Finding the 4Runner Framework

I’ve been thinking about web application frameworks. These days we are both blessed (and perhaps cursed at times) with a richness of choice. This abundance reminds me of a scene from Moscow on the Hudson where the main character (Vladimir Ivanoff played by the amazing Robin Williams) goes to a regular American supermarket isle for coffee and has a mental breakdown due to the vast choices on the shelves. He’s a Russian defector that had only one coffee choice in Communist Russia, and now there’s just too many options.

So how does one avoid the analysis-by-paralysis break down that vast choice of frameworks present? One approach is to use a logical approach choosing something that is “boring, old, and popular”. This approach is perfectly reasonable for a work related project. But what about a personal project or experiment – how do you choose a framework to learn for that? It has to be something that gives you some spark of excitement – doesn’t it?

The main Ruby on Rails page speaks of “optimizing for programmer happiness.” I love the “optimizing” part since it makes sure to remind you that you’re speaking to a rationally focused audience. But what is “programmer happiness” and how can a framework provide this? Or better said, how can I recognize that a framework has this very personal component for me – this elusive feeling thing called ‘happiness’?

For me as an engineer, the term “happiness” is a bit too fuzzy and perhaps that is the case because I’m in “feeling” territory rather than “thinking.” How do I identify this feeling, this joy component that the RoR page speaks of?

There was a moment a few days ago where my car, my 4Runner, provided the answer (yes – I know – I suppose that it is a guy thing to find an answer in a car).

So it all starts with my history of cars. My first car was a Chevy Chevette that I bought using some very hard earned paperboy money. The Chevette was a somewhat terrible piece of crap that leaked rainwater into the driver side compartment. The final act of Chevette crappiness came in the form of the engine seizing at highway speeds. So if there were a “car owner happiness” scale – it would have been a -5 (on a scale from 0 to 5).

After the Chevette, there was a cavalcade of cars including a Chevy Malibu (my last American car) that bled to death when its transmission case cracked during a nasty East Coast winter storm. Then there was the Honda Civic (super-reliable but blah), the Acura Integra (super-reliable and slightly less blah on the joy/happiness scale), a used Isuzu Trooper (the SUV equivalent of the Chevette in terms of reliability and crappiness…I had weekly visits to the mechanic with this 4WD disaster), a very used Lexus ES 300 (engine blew up a year after purchase; it had an amazingly smooth ride but everything on that car cost 4 times as much as a regular Toyota) and finally the 4Runner.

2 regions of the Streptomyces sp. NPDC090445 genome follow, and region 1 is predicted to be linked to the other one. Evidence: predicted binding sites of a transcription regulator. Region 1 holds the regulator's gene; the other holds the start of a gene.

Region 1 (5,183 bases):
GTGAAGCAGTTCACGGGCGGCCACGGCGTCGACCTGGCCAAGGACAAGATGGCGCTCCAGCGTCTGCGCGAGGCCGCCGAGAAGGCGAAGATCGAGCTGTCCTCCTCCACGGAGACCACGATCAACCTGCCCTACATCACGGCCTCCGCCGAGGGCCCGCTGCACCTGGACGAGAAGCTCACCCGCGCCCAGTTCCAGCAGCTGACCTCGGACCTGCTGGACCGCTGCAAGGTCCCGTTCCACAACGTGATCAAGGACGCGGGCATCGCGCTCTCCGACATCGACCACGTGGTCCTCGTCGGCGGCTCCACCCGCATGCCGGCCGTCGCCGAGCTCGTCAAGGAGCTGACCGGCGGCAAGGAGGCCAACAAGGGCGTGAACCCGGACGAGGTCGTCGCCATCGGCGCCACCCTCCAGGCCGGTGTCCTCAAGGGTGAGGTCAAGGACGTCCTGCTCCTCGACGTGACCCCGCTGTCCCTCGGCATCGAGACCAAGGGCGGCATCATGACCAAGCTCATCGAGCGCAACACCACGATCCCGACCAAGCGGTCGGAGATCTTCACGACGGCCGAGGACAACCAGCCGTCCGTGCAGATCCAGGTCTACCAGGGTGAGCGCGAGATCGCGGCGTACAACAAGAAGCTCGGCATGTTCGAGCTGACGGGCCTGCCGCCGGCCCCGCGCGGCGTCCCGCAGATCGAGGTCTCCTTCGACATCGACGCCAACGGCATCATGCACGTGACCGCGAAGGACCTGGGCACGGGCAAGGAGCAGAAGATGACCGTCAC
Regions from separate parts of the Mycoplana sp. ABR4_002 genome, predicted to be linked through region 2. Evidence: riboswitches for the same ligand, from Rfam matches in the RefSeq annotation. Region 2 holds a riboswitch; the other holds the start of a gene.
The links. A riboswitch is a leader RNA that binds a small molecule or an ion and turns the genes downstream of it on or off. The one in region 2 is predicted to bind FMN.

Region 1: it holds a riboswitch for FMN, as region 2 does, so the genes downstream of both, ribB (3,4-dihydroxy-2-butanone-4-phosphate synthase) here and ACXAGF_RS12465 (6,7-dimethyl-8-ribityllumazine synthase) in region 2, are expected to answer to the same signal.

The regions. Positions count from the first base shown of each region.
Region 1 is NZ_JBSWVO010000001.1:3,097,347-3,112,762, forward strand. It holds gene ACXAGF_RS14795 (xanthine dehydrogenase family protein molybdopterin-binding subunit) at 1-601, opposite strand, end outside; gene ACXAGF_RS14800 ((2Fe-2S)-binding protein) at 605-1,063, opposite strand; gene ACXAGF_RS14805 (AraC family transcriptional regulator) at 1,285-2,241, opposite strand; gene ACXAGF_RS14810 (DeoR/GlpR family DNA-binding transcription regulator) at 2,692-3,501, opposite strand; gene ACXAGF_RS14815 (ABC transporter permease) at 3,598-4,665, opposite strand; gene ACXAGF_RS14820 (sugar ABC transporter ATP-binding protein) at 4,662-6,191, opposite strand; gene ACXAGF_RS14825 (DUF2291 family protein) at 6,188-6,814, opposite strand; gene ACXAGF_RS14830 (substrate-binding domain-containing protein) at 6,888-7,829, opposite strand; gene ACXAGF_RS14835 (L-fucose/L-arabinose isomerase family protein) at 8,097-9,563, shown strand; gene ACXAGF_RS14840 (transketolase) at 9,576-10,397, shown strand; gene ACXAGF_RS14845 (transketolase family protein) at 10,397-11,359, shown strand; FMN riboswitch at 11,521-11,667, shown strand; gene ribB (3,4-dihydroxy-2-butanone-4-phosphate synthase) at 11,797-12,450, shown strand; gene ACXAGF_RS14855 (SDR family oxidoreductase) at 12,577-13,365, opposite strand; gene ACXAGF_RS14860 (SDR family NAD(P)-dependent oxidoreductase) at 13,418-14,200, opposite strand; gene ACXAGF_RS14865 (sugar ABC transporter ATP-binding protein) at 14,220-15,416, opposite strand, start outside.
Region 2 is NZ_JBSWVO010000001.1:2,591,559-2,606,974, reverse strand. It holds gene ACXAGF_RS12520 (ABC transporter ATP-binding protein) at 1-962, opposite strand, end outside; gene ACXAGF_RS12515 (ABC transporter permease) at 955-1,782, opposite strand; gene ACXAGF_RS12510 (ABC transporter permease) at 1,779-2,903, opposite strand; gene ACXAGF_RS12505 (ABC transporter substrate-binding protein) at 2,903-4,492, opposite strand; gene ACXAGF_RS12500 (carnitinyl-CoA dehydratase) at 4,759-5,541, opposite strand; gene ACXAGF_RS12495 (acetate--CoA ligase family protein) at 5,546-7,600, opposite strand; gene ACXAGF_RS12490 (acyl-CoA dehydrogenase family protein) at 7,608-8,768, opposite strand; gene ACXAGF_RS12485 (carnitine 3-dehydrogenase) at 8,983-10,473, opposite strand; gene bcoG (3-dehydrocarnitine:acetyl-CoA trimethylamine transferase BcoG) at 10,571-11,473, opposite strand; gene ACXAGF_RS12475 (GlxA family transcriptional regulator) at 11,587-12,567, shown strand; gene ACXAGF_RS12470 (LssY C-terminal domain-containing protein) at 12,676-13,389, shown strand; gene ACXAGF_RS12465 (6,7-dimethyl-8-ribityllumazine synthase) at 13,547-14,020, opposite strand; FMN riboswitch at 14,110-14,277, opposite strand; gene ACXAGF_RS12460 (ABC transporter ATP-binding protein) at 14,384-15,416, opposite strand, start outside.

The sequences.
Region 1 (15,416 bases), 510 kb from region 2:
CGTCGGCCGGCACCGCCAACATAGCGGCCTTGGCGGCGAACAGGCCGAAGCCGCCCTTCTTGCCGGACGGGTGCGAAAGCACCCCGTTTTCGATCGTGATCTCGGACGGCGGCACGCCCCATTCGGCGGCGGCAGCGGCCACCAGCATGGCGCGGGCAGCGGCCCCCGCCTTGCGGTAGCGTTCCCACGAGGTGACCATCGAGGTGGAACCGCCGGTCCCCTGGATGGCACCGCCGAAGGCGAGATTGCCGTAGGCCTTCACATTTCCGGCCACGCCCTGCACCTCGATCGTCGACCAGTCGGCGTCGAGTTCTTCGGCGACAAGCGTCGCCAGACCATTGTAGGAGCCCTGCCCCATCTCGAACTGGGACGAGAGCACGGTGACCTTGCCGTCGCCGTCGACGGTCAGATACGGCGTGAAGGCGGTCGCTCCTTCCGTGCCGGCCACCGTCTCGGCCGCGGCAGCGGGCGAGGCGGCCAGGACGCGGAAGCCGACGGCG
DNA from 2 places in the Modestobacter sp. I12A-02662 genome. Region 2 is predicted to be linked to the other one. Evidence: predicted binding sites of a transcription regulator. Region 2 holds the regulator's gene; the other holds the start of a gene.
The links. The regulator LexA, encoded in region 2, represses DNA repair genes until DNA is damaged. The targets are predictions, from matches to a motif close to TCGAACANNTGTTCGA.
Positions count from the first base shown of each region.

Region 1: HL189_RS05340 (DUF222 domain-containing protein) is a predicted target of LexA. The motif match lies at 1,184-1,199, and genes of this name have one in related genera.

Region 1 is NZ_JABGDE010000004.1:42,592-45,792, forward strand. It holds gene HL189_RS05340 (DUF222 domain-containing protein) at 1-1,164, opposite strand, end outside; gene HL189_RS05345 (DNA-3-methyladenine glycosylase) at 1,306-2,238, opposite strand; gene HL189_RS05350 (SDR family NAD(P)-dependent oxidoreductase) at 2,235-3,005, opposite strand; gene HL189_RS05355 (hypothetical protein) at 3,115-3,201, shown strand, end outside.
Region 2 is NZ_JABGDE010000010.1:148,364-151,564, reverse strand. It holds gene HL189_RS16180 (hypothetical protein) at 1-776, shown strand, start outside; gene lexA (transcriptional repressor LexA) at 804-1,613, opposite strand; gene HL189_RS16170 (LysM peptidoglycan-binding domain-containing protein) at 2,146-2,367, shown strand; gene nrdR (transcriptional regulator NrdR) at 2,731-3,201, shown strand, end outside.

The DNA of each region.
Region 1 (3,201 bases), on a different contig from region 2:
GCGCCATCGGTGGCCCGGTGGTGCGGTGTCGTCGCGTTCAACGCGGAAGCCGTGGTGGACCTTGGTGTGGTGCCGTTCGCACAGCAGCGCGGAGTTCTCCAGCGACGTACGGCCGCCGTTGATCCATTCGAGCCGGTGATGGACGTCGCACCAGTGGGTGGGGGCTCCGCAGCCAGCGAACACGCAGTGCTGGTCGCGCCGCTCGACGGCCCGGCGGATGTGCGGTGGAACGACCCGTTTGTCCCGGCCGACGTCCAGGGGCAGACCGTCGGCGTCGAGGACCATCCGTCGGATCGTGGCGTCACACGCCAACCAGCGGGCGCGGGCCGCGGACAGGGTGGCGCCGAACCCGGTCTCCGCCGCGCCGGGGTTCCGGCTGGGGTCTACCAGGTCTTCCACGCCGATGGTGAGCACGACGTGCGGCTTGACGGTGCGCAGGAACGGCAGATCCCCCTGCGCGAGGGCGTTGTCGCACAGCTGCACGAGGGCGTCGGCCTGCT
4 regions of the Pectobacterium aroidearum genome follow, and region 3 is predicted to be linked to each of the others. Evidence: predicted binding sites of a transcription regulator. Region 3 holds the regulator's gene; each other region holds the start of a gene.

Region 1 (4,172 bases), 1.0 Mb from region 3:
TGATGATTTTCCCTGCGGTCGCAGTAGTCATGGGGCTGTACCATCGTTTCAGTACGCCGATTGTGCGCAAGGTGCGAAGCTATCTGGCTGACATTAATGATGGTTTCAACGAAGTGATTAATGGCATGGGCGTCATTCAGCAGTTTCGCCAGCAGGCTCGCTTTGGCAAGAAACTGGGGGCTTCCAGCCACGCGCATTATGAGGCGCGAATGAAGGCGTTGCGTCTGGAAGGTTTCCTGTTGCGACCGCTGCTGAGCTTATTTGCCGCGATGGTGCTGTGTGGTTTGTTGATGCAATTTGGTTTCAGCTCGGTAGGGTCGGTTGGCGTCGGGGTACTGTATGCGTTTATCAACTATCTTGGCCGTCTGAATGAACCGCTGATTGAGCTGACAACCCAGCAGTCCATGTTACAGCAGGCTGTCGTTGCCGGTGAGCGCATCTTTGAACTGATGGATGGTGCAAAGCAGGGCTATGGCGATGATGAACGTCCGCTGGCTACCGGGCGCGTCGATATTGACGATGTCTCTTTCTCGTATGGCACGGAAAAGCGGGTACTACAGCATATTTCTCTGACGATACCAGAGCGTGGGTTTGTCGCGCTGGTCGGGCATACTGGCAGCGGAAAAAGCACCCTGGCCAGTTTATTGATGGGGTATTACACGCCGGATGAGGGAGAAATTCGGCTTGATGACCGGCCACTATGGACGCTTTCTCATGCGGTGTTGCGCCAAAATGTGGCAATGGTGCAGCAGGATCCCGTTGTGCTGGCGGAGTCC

I bought the 4Runner with one hundred and thirty thousand miles, and it has served me well for almost a decade. The one mistake that I made was not getting four-wheel-drive, but that’s on me, not the car.

For the past few days, I’ve had to switch cars with my wife due to a home renovation project. She has a zippy Prius that can run circles around the 4Runner in terms of maneuverability and fuel economy.

So there’s this one day when I come home and see the 4Runner on the driveway. There’s this momentary internal (nice) sigh with this “I really like this car” feeling. I look at it, and I see this “real life” version of a toy car that I used to play with as a child. And at this joyous point, I remind myself that this car is mine. It’s this odd momentary joy that is hard to put into words.

I think that when I look for a web framework for personal projects, I need to find the sigh…I really like this framework feeling. This is programmer happiness and joy – isn’t it? Now this is not to say that my 4Runner doesn’t have issues (like the lack of the 4-wheel-drive and all the bumps and scratches of a used car) but that joy…that joy is still there when I step back and take a look at this vehicle. I need to find a similar vehicle for code – a vehicle that gives me the same feeling as the 4Runner.